Answer Keys: Enter the letters in the marked columns from top the bottom (from A to C). Ignore any spaces.

Click here for PDF

 

Happy 8th Birthday to SOTR

Next week will be the 8th year anniversary of SOTR. There was somewhat a chasm of no puzzle events during the last couple of years. It has been a long goal of mine to have two things happen. First is regular posting and, second, I wanted to include other puzzle genres. Previously I snuck in the odd word or visual puzzle here and there but I want to slowly add more to the mix.

With that, I’m pleased to announce Puzzle Lounge!


Think of it as a living room where you pop by, have a chat and solve a puzzle or two. Traditional logic puzzles will remain our focus but roughly a quarter of the puzzles will be something different like word, trivia, optimization or mystery hunt-style.

Solvers earn points by submitting correct answers to each week’s puzzles. Puzzle Lounge will run for 29 Fridays. The 29th and final week is exclusive and will only be opened for the top scorers. Spot prizes up for grabs. Details can be found at the Rules of Puzzle Lounge page above.

Hope to see you in the Lounge!

19th 24HPC 2019 Recap – Part 1

With this year’s 24HPC up in the air due to the coronavirus outbreak, this one-year late report of the last edition seems like a good occasion to relive the experience. This is part 1 of 2 posts about my experience at the 2019 24 Hour Puzzle Championship which happened on 5-7th April 2019 in Budapest, Hungary. This first part will be a personal account of events leading up to, during and after the competition. Part 2 will be a breakdown of my thoughts on each round.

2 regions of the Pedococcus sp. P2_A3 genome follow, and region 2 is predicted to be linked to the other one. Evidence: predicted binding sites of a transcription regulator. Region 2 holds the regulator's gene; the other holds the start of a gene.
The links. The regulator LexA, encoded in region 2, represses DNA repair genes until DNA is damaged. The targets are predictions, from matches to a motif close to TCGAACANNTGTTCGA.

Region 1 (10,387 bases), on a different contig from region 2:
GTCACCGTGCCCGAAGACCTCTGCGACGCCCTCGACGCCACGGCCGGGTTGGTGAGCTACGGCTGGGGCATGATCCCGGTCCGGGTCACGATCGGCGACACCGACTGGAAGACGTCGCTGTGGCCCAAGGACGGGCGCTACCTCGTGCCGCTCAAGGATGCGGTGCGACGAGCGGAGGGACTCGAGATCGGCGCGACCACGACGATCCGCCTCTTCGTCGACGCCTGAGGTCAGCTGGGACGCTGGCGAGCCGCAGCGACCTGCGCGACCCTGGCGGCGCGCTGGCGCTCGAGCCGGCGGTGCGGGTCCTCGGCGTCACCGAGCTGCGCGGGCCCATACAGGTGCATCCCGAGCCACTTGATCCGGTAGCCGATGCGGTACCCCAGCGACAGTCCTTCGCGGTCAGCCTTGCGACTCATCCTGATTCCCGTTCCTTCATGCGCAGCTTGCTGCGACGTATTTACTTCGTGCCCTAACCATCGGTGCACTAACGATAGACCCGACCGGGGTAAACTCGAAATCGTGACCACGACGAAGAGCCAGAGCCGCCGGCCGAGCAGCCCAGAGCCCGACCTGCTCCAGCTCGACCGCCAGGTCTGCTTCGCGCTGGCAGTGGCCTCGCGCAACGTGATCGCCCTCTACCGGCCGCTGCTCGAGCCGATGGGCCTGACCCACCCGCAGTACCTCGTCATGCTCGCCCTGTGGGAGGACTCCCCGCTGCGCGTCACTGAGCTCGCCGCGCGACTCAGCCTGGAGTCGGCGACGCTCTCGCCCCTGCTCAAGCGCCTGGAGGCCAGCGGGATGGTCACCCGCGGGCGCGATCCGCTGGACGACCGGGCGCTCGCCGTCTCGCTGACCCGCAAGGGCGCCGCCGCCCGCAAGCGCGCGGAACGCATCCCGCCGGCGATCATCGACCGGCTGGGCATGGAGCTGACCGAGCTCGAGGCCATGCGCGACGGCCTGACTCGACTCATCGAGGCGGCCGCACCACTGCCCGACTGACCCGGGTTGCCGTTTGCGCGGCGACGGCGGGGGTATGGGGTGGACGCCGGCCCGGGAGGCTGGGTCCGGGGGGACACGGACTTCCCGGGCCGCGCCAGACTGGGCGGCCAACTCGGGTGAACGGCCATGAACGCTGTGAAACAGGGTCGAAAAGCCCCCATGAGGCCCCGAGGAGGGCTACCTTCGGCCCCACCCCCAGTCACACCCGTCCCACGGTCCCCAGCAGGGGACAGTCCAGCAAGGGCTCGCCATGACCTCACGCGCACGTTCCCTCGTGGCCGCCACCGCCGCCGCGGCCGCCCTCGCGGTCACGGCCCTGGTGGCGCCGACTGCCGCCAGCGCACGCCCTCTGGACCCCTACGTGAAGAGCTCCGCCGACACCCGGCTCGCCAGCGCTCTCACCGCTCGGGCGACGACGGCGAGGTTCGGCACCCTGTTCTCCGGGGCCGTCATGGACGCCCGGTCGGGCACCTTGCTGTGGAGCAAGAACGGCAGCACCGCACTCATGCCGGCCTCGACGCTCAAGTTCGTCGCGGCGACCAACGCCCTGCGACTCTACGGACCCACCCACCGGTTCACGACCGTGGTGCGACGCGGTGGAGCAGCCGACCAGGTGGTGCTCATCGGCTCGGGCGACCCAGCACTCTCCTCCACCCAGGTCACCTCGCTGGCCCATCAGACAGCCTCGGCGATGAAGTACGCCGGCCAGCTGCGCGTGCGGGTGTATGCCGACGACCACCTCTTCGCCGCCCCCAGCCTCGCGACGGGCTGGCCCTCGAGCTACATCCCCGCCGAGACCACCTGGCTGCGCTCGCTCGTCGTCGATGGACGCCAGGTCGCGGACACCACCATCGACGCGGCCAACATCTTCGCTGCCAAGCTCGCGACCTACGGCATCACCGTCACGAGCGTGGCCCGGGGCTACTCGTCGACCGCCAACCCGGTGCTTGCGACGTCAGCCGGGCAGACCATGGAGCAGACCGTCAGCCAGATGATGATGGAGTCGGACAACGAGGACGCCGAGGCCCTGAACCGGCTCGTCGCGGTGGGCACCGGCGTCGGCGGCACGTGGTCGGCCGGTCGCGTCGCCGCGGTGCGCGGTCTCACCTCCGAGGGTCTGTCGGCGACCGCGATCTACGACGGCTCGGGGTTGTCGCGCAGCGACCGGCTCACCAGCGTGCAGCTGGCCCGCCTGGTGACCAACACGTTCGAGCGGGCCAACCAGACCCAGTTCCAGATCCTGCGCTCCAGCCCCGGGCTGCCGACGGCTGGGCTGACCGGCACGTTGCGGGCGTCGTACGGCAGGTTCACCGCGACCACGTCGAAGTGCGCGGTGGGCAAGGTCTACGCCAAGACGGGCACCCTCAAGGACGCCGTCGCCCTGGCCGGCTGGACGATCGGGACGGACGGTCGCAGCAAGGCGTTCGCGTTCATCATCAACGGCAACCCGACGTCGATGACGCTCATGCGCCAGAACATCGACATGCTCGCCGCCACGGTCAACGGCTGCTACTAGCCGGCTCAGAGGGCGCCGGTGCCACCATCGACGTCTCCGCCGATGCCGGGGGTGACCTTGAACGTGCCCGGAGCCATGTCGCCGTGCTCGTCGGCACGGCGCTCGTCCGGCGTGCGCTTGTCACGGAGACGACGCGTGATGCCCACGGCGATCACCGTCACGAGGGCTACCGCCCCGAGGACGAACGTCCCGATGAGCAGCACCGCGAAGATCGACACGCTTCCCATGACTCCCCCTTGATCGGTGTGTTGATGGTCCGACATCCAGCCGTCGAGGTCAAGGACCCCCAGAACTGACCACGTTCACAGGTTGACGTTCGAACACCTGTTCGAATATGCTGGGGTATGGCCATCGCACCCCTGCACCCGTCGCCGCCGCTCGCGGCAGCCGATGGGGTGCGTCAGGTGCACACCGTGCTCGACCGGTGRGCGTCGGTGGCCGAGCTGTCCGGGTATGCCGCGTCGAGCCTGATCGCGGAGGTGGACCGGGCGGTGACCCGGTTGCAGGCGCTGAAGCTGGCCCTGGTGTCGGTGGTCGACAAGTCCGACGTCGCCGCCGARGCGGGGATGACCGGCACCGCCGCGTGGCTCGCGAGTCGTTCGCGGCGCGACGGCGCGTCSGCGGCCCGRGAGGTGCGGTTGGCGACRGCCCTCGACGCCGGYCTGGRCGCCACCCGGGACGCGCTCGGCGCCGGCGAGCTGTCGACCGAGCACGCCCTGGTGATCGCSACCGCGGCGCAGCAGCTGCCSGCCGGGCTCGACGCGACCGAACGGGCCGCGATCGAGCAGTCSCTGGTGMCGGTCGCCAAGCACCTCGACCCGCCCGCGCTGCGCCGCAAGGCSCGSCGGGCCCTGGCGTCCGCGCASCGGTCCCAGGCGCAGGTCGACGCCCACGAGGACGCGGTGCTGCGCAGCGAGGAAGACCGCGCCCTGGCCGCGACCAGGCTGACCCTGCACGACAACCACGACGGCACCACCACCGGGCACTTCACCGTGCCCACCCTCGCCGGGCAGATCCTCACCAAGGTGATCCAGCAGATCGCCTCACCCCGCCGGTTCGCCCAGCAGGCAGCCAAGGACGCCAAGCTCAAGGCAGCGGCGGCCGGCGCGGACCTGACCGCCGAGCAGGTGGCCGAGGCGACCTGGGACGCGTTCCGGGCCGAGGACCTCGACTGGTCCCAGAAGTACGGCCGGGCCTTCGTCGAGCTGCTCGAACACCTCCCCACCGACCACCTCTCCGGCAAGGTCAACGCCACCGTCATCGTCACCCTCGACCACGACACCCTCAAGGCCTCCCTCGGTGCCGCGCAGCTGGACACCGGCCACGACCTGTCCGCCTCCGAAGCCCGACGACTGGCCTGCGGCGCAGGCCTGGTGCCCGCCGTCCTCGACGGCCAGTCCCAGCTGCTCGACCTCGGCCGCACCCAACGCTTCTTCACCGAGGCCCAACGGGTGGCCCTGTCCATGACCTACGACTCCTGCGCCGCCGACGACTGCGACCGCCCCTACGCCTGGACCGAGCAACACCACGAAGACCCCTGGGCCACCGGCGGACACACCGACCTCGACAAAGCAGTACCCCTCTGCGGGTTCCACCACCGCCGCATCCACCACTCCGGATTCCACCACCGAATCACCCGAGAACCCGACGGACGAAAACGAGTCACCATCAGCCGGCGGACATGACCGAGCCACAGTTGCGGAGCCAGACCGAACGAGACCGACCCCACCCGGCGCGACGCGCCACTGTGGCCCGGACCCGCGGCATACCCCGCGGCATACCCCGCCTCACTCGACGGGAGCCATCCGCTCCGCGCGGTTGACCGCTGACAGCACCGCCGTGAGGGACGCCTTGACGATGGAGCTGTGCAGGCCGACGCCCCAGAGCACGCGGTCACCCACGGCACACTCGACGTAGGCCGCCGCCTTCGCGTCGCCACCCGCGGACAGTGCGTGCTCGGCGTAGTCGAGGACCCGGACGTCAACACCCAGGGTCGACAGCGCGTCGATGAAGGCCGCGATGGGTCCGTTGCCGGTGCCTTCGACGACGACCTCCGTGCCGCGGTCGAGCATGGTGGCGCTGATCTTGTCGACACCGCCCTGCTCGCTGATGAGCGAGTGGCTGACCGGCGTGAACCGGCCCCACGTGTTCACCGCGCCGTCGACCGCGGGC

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Results of SOTR Holiday Quiz 2019-20

We’re almost a quarter into 2020 and already we’ve witness a slew of depressing headlines. As my working conditions get gloomier by the day due to the Covid-19 ripping across the planet, the global lock-down provides an opportune diversion for some blog-keeping.

Let’s finally close the Holiday Quiz for good. Here are the answers.

Q1: Octochamps [1 point]
For the first time in its 92-year history, after competing well past the schedule into the night, this year’s edition had 8 people finishing first equal. What were they competing in?

This question was not so Google-resistant. Just searching for “8 winners” or anything along those lines immediately point you to the 92nd Scripps National Spelling Bee, where the 8 champions exhausted the judges’ wordlist. Rule change, anyone?

Q2: Train of Thought [3 points]
Take a look at this train of thought during a solving of a sudoku. Who is solving the sudoku?
Only 2 of you correctly identified that this was the working of E.coli bacteria solving a 4×4 sudoku under lab conditions at the University of Tokyo, Japan, as part of a 2010 research. I’ll spare you the technical details.